Delhi environment minister Gopal Rai launched Green War Room on Monday, which will monitor the air quality levels of the city 24X7 and stubble burning, and implement strategies based on the data to overcome smog — a spectre Delhiites and authorities have been fighting during this time of the year.
The Green War Room will be manned by 12 personnel, including scientists, ‘green fellows’ and trainee engineers. Two screens will give live data of different indicators such as AQI levels, stubble burning, data from the ‘Green Delhi App’, real-time source apportionment and more. “24×7 monitoring of the AQI level at different stations, stubble burning real-time source apportionment once it begins, analysing data and preparing the strategy for implementation will be done by the Green War room under the winter action plan,” said Rai on Monday.
Rai said the inputs of the Green War Room, live analysis of hotspots’ played a crucial role in keeping an eye on the implementation of directives issued by the government on the ground and well as fine-tuning strategy last year.
The Delhi government’s anti-dust campaign will kick off from October 6.
Dr BM S Reddy, environmental scientist and engineer, will head the Green War Room team. Assistant in charge NK Joshi and environmental engineer and scientist Dr Nandita Moitra will be in Reddy’s team along with nine others who will look into the complaints, which come in through the ‘Green Delhi App’. The government had appointed 28 ‘green fellows’ last year, who in turn, assisted scientists and other officials in the environment department.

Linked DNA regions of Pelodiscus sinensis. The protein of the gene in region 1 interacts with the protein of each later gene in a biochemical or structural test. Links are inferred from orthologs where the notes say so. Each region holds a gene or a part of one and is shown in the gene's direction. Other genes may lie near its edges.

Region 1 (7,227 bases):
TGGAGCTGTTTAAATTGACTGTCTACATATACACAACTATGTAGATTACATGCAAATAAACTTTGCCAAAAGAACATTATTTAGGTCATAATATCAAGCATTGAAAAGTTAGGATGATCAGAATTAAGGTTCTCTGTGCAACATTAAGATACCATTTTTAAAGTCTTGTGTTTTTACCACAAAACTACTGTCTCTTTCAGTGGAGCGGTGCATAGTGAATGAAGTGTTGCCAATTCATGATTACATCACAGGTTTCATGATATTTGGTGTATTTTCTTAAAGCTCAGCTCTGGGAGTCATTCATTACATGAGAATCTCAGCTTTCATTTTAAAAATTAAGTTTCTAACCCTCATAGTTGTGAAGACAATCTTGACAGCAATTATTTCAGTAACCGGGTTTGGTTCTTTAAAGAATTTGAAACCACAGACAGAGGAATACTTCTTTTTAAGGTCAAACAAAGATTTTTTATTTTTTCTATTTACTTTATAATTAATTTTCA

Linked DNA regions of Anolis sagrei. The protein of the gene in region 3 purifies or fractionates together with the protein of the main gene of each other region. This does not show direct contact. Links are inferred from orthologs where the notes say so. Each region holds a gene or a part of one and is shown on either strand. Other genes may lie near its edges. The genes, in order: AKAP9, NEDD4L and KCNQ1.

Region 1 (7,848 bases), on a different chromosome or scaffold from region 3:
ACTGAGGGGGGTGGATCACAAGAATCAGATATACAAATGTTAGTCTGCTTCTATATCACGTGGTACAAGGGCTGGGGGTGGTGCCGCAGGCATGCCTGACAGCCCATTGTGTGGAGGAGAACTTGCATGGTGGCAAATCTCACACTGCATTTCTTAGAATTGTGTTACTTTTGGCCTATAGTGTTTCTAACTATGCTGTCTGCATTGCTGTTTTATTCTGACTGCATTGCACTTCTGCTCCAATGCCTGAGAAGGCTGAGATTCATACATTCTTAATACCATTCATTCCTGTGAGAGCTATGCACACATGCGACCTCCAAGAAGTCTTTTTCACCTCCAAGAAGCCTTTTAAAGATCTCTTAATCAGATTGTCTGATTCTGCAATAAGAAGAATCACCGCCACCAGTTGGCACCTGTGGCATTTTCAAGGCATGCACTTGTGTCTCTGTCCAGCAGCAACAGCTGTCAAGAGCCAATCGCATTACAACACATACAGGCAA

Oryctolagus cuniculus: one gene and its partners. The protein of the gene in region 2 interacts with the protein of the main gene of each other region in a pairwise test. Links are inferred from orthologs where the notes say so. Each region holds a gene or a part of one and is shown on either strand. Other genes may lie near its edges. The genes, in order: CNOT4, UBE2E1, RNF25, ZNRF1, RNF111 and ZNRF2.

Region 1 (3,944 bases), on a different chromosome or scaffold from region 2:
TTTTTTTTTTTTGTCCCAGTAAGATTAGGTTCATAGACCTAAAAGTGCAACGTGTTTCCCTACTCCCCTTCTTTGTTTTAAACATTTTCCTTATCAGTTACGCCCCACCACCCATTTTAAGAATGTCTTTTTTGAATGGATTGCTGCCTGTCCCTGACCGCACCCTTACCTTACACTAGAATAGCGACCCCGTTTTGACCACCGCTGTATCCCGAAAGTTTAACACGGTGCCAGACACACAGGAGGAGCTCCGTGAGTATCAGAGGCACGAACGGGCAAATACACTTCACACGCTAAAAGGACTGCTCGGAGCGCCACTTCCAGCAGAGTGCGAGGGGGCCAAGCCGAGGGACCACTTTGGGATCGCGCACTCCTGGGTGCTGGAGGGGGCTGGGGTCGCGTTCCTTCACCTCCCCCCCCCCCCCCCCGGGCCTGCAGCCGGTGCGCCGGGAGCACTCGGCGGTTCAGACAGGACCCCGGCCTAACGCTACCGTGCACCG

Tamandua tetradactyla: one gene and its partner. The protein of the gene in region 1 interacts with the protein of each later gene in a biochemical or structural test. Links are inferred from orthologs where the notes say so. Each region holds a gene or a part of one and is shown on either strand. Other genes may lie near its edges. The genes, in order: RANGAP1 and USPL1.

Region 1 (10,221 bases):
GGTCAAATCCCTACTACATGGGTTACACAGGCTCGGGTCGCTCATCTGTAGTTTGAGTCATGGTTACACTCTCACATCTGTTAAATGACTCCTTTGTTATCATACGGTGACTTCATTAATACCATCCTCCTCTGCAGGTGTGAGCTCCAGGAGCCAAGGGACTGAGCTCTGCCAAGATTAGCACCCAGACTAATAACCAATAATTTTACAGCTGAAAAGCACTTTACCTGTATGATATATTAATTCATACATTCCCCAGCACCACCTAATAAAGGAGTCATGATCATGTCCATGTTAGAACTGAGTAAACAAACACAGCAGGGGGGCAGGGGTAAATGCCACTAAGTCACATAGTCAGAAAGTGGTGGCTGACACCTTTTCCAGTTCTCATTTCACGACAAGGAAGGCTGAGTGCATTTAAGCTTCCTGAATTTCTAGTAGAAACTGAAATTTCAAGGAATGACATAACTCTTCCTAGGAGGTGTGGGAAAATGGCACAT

Rai said the ‘Green Delhi App’ has received 54,156 complaints from various parts of the city, of which 90% have been resolved. The minister also said a deeper analysis of the complaints revealed that the maximum complaints were regarding the Municipal Corporation of Delhi (32,573), followed by Public Works Department (9,118) and Delhi Development Authority (3,333). Gopal Rai also appealed to the people of the national capital to “participate” in the efforts of the government to fight pollution.
A CSE study conducted between October 24 and November 8, 2021, quoted by the minister, showed that 31% of air pollution is due to local sources while the rest comes from the surrounding states.
Dr Nandita Moitra, who will analyse data on air quality in the Green War Room, cited data on Monday from the Delhi Pollution Control Committee (DPCC) that showed a decrease in the annual average of PM 10 and PM 2.5 levels in Delhi between 2012 and 2021 by 40% and 31%.
Taking off from that, minister Rai said, “The annual average PM 10 level was 368 in 2021, after a 10 years’ effort… Similarly, PM 2.5 was 168 in 2012, and today, it is 113. There has been a 40% reduction in PM 10 levels and a 31% reduction in PM 2.5 levels, this is a big achievement of the people of Delhi and this has happened because of the cooperation of all.”
Rai reeled off DPCC data of 13 hotspots in Delhi and drew a comparison between the figures of 2018 and 2021, and argued that there has been some dip in levels of PM 10 and PM 2.5. From 2018 to 2021, PM 10 has gone down by 20 % in Jehangirpuri, by 8% in Narela, 22% in Ashok Vihar, 15% in Vivek Vihar, 21% in Punjabi Bagh, 21% in Dwarka, 32% in Mundka, 26% in Rohini, 24% in Wazirpur, 15% in Okhla, 16% in Bawana, 25% in Anand Vihar and 22% in RK Puram, he said.